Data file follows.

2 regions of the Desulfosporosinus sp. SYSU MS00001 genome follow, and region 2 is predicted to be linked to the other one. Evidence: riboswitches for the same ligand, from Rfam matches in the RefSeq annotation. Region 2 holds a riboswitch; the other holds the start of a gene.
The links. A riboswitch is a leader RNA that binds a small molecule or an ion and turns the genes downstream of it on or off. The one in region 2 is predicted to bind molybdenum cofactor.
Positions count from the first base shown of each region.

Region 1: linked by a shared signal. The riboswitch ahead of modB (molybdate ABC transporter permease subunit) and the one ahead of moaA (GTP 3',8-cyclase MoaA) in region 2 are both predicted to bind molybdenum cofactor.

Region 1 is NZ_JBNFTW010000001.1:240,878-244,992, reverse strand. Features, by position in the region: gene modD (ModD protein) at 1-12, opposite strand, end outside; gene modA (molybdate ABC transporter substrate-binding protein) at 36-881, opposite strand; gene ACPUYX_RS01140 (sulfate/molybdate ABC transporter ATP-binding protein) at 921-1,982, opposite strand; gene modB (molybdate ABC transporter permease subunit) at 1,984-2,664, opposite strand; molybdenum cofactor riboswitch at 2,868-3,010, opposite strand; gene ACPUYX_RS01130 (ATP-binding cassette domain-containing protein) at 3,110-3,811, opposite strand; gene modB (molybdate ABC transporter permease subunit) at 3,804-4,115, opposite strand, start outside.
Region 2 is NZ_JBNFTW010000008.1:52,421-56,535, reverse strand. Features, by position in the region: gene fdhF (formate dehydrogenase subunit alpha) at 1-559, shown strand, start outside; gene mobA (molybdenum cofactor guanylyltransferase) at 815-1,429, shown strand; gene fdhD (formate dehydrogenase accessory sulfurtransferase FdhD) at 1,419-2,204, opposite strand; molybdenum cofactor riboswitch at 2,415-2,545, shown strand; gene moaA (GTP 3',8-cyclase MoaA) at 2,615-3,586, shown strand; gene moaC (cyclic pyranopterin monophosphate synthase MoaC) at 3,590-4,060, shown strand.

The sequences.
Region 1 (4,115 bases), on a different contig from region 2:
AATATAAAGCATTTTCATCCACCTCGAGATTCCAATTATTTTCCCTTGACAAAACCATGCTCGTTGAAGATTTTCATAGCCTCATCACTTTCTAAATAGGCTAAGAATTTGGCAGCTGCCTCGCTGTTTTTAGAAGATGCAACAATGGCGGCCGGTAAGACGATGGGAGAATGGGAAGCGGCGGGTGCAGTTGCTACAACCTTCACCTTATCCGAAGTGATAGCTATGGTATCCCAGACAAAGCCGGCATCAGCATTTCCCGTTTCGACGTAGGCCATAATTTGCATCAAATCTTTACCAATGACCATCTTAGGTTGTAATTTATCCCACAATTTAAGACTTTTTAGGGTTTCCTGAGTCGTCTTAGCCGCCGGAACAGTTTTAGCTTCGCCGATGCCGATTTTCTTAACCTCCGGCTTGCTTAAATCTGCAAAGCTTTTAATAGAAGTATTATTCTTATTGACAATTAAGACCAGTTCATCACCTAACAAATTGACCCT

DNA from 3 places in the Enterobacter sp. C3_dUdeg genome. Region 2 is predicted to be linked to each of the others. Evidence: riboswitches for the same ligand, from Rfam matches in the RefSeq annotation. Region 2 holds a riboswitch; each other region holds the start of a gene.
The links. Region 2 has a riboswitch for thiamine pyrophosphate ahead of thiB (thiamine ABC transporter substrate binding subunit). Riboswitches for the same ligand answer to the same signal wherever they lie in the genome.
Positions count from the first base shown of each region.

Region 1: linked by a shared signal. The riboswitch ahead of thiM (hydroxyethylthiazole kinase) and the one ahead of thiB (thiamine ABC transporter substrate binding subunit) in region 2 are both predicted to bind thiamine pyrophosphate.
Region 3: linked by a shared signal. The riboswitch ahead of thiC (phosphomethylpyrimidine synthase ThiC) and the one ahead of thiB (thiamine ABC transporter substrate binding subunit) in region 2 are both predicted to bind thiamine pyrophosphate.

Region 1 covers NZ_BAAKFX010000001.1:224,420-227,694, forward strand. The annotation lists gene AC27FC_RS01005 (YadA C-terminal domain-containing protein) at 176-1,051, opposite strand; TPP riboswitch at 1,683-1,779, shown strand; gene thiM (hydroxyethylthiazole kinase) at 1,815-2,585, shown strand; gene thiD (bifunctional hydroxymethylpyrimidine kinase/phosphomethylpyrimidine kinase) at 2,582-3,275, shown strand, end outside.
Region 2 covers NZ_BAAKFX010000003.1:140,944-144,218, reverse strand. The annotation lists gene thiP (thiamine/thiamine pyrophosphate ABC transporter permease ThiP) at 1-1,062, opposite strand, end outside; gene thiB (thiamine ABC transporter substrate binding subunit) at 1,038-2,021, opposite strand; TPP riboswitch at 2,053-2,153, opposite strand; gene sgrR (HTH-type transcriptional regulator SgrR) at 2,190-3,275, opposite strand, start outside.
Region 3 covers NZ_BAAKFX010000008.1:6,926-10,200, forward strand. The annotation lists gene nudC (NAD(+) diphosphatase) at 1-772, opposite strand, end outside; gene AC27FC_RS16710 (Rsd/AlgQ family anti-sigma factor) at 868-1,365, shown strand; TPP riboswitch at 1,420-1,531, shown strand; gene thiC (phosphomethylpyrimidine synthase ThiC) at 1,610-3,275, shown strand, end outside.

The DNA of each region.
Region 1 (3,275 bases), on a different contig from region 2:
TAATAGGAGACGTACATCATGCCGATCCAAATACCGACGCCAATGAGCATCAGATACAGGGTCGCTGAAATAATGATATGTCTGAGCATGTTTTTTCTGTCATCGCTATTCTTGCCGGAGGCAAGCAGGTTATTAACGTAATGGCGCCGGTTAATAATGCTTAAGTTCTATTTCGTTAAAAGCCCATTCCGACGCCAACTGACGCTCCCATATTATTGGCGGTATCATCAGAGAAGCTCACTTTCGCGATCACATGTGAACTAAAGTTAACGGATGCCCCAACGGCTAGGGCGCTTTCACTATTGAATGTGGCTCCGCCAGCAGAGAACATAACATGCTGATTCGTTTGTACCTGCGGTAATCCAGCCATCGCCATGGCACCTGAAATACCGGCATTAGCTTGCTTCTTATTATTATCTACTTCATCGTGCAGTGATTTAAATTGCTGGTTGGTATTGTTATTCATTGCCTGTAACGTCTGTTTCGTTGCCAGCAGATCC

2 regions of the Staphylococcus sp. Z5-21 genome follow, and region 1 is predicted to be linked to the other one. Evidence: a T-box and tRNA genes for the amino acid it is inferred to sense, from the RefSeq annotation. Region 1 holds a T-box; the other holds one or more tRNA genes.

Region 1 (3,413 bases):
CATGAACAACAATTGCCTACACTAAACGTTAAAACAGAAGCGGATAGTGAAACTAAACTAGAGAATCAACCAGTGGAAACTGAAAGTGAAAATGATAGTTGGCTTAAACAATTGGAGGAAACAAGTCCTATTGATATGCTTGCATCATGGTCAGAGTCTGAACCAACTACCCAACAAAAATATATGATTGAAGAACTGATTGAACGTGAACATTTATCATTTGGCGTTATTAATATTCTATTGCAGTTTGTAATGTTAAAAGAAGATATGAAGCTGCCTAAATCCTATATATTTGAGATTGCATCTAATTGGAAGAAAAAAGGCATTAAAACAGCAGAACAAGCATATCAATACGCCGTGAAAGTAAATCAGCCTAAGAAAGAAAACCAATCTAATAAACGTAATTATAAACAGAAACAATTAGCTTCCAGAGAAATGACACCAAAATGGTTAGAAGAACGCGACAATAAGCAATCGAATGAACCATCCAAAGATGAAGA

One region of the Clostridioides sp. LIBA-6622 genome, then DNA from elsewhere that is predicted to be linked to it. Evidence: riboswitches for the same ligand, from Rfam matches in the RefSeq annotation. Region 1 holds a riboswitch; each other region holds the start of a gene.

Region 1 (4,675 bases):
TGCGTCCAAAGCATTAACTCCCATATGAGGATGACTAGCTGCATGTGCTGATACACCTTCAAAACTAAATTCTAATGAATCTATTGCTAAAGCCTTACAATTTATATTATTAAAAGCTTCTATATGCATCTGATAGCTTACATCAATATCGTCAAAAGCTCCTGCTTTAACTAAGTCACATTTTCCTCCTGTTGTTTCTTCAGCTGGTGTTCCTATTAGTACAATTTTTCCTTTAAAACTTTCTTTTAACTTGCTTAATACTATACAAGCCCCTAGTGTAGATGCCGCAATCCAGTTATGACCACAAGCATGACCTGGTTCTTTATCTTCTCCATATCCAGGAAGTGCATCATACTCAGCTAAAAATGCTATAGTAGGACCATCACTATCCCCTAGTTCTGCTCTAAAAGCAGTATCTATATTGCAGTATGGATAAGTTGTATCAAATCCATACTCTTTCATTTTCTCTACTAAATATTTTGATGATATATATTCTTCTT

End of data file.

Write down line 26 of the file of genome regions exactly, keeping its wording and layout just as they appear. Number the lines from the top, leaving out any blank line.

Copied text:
TGCGTCCAAAGCATTAACTCCCATATGAGGATGACTAGCTGCATGTGCTGATACACCTTCAAAACTAAATTCTAATGAATCTATTGCTAAAGCCTTACAATTTATATTATTAAAAGCTTCTATATGCATCTGATAGCTTACATCAATATCGTCAAAAGCTCCTGCTTTAACTAAGTCACATTTTCCTCCTGTTGTTTCTTCAGCTGGTGTTCCTATTAGTACAATTTTTCCTTTAAAACTTTCTTTTAACTTGCTTAATACTATACAAGCCCCTAGTGTAGATGCCGCAATCCAGTTATGACCACAAGCATGACCTGGTTCTTTATCTTCTCCATATCCAGGAAGTGCATCATACTCAGCTAAAAATGCTATAGTAGGACCATCACTATCCCCTAGTTCTGCTCTAAAAGCAGTATCTATATTGCAGTATGGATAAGTTGTATCAAATCCATACTCTTTCATTTTCTCTACTAAATATTTTGATGATATATATTCTTCTT